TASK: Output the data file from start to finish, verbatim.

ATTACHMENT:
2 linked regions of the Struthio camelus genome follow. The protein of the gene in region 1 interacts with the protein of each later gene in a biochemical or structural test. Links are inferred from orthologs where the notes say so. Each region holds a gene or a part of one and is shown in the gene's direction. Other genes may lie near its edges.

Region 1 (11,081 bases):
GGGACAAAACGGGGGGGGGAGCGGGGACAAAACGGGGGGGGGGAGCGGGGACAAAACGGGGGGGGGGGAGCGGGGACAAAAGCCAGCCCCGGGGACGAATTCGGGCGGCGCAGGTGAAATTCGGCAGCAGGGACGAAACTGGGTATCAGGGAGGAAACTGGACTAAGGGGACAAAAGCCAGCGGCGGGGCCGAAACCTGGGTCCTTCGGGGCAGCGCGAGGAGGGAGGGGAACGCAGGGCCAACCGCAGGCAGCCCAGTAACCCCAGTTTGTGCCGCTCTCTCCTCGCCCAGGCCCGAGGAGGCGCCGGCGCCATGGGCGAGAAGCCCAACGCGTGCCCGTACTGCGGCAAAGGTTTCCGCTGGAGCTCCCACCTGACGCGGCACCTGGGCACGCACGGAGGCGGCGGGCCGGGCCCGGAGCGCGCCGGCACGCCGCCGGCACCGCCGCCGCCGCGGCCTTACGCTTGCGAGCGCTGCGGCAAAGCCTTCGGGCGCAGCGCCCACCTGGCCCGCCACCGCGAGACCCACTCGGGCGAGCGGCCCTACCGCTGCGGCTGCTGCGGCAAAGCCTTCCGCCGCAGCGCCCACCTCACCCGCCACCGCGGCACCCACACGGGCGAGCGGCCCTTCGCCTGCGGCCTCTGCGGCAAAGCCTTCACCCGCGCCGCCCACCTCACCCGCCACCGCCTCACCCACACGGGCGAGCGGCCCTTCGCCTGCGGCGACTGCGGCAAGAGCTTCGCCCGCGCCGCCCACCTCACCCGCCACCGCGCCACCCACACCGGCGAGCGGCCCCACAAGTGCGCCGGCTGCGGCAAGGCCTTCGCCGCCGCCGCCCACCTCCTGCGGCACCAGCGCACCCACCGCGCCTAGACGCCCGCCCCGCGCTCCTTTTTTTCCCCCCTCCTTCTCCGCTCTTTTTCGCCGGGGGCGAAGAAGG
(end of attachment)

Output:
2 linked regions of the Struthio camelus genome follow. The protein of the gene in region 1 interacts with the protein of each later gene in a biochemical or structural test. Links are inferred from orthologs where the notes say so. Each region holds a gene or a part of one and is shown in the gene's direction. Other genes may lie near its edges.

Region 1 (11,081 bases):
GGGACAAAACGGGGGGGGGAGCGGGGACAAAACGGGGGGGGGGAGCGGGGACAAAACGGGGGGGGGGGAGCGGGGACAAAAGCCAGCCCCGGGGACGAATTCGGGCGGCGCAGGTGAAATTCGGCAGCAGGGACGAAACTGGGTATCAGGGAGGAAACTGGACTAAGGGGACAAAAGCCAGCGGCGGGGCCGAAACCTGGGTCCTTCGGGGCAGCGCGAGGAGGGAGGGGAACGCAGGGCCAACCGCAGGCAGCCCAGTAACCCCAGTTTGTGCCGCTCTCTCCTCGCCCAGGCCCGAGGAGGCGCCGGCGCCATGGGCGAGAAGCCCAACGCGTGCCCGTACTGCGGCAAAGGTTTCCGCTGGAGCTCCCACCTGACGCGGCACCTGGGCACGCACGGAGGCGGCGGGCCGGGCCCGGAGCGCGCCGGCACGCCGCCGGCACCGCCGCCGCCGCGGCCTTACGCTTGCGAGCGCTGCGGCAAAGCCTTCGGGCGCAGCGCCCACCTGGCCCGCCACCGCGAGACCCACTCGGGCGAGCGGCCCTACCGCTGCGGCTGCTGCGGCAAAGCCTTCCGCCGCAGCGCCCACCTCACCCGCCACCGCGGCACCCACACGGGCGAGCGGCCCTTCGCCTGCGGCCTCTGCGGCAAAGCCTTCACCCGCGCCGCCCACCTCACCCGCCACCGCCTCACCCACACGGGCGAGCGGCCCTTCGCCTGCGGCGACTGCGGCAAGAGCTTCGCCCGCGCCGCCCACCTCACCCGCCACCGCGCCACCCACACCGGCGAGCGGCCCCACAAGTGCGCCGGCTGCGGCAAGGCCTTCGCCGCCGCCGCCCACCTCCTGCGGCACCAGCGCACCCACCGCGCCTAGACGCCCGCCCCGCGCTCCTTTTTTTCCCCCCTCCTTCTCCGCTCTTTTTCGCCGGGGGCGAAGAAGG